Did you know that if you can’t pay your taxes, you may contact the Canada Revenue Agency about a payment arrangement?
If you can’t pay the full amount of taxes you owe to the Canada Revenue Agency (CRA), you may be able to make a payment arrangement. If we determine that you are unable to make a full payment, an agent can work with you to develop a plan to help you pay your taxes.
Here are some important questions:
I owe more than I can pay. What do I do?
If you have reasonably tried to pay your taxes owing, contact the CRA to make a payment arrangement by:
- calling the CRA Debt Management Call Center at 1-888-863-8657
- making a pre-authorized debit payment using My Account
- calling 1-866-256-1147 to make a TeleArrangement
For more information, visit Payment Arrangements.
How do I make a payment?
There are several different ways to make a payment on your taxes. You can pay:
- through My Payment, a secure, online payment service available on the CRA Web site
- through your financial institution by Internet or telephone banking
- by mailing the CRA a cheque or money order
- in person at a Tax Services Office, using a cheque, money order, debit card, or cash (exact change is required).
For more information, see Electronic payments for individuals.
What happens if I pay my taxes late?
If you think your payment will be late, contact the CRA as soon as possible. Late or insufficient payments can result in interest charges. Interest is calculated on the amount owing starting on the date the payment is due, and is compounded daily at the prescribed rate. You should always try to pay as much as you can on time. This will reduce the amount of interest you will be charged.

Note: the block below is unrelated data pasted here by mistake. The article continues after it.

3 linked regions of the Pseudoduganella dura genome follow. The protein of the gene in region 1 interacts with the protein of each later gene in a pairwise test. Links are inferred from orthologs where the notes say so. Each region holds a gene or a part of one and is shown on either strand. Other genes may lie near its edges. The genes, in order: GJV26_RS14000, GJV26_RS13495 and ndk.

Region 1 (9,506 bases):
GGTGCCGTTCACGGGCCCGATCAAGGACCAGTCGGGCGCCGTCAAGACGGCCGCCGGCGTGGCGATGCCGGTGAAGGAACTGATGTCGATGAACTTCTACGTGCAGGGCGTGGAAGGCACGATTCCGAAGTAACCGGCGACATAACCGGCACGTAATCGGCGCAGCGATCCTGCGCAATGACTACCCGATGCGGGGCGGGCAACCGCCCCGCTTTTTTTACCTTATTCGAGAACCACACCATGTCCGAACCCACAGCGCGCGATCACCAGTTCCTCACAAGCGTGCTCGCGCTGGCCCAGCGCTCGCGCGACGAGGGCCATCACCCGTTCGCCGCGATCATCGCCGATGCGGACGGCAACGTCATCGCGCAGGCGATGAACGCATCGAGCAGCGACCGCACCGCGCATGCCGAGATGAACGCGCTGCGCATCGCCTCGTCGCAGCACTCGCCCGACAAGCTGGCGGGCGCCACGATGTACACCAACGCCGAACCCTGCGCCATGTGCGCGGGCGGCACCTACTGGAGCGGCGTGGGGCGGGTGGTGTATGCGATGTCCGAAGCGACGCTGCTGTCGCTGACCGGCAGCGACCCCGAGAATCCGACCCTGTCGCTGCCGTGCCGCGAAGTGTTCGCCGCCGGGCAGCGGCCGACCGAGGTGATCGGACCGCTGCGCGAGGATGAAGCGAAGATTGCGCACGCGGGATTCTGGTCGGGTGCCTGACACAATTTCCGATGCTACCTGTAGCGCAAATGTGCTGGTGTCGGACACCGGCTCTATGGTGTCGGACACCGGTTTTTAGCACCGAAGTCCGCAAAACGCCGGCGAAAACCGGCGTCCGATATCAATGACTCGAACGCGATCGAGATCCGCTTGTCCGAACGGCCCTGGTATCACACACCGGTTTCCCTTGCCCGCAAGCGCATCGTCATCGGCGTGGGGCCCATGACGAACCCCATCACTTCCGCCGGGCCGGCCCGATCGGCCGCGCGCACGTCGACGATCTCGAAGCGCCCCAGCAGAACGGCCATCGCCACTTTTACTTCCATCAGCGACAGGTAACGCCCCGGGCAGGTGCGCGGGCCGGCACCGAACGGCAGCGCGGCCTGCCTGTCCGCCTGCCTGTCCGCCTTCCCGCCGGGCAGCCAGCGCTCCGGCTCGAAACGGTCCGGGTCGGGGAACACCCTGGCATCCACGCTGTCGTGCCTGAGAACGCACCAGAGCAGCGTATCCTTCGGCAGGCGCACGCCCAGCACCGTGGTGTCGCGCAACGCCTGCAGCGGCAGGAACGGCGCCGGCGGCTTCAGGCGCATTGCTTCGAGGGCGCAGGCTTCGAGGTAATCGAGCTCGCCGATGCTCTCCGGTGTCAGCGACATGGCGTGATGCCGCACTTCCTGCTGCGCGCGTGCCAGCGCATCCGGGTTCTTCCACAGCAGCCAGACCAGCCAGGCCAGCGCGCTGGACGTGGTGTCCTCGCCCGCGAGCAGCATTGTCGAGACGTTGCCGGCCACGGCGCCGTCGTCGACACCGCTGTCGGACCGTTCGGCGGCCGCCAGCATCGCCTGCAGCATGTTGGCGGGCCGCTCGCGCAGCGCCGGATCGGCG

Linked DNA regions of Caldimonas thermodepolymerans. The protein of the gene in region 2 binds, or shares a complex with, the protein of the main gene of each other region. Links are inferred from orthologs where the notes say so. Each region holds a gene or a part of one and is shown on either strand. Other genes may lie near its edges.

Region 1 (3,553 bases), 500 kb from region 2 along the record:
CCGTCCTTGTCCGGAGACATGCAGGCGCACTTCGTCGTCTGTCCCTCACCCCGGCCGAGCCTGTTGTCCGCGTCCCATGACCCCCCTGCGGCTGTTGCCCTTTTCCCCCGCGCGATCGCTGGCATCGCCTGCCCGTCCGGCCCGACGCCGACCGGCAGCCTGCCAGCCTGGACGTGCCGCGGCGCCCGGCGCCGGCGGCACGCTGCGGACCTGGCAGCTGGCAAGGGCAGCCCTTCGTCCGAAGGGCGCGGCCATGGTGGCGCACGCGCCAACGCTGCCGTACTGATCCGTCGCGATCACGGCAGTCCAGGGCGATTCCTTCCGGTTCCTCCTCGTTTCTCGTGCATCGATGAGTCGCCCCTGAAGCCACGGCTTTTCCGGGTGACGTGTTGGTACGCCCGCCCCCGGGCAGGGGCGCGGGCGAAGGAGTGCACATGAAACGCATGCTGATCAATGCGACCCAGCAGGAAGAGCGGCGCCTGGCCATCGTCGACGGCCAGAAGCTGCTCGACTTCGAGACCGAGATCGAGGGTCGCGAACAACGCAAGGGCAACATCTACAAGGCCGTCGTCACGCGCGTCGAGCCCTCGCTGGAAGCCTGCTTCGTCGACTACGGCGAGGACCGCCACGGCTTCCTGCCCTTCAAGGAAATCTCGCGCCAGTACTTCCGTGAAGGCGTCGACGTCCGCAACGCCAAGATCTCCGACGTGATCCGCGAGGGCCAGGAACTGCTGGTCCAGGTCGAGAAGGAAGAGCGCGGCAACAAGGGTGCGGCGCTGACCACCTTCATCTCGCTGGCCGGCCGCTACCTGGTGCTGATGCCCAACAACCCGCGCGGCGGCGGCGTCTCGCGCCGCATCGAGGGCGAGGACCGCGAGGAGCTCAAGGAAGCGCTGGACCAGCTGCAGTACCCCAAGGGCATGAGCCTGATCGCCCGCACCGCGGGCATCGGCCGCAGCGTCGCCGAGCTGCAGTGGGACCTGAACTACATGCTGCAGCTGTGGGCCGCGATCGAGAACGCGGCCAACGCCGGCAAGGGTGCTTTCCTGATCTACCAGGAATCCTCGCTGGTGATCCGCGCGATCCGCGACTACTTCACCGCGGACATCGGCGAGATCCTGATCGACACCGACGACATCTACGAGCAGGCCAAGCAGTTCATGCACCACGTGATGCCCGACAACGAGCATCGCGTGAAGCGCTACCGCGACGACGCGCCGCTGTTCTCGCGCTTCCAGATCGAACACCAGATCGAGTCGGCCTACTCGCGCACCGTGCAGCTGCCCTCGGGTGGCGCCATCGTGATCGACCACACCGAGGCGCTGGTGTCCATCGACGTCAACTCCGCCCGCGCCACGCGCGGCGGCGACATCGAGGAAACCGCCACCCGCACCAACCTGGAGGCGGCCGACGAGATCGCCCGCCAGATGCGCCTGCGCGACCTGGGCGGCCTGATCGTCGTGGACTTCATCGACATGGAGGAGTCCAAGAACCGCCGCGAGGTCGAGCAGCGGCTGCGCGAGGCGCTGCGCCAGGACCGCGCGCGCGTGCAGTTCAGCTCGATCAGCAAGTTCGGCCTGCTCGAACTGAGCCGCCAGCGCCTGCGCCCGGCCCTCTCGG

The CRA sets the interest rate on a quarterly basis. The current quarterly prescribed interest rate charged by the CRA is 5%.
Are there other consequences of paying or filing late?
Late or insufficient payments and late returns can also result in penalties being charged. The amount of the penalty will depend on various factors, including how late the payment or return is, how much is owed, and whether you have been late with a payment or return in the past.
Depending on the situation, you may face other consequences as well. For example, if you are entitled to a refund, the CRA could withhold your refund or family benefits, such as the GST/HST credit, until you file all outstanding returns. Furthermore, the CRA can withhold some or all of your refunds and apply them to other amounts you owe.
Last year, through the CRA Debt Management Call Centre, some 296,000 payment arrangements were made with individual taxpayers who were unable to pay their taxes when due. They met their tax obligations by filing on time and concluding a payment arrangement for amounts due.
Source: Canada Revenue Agency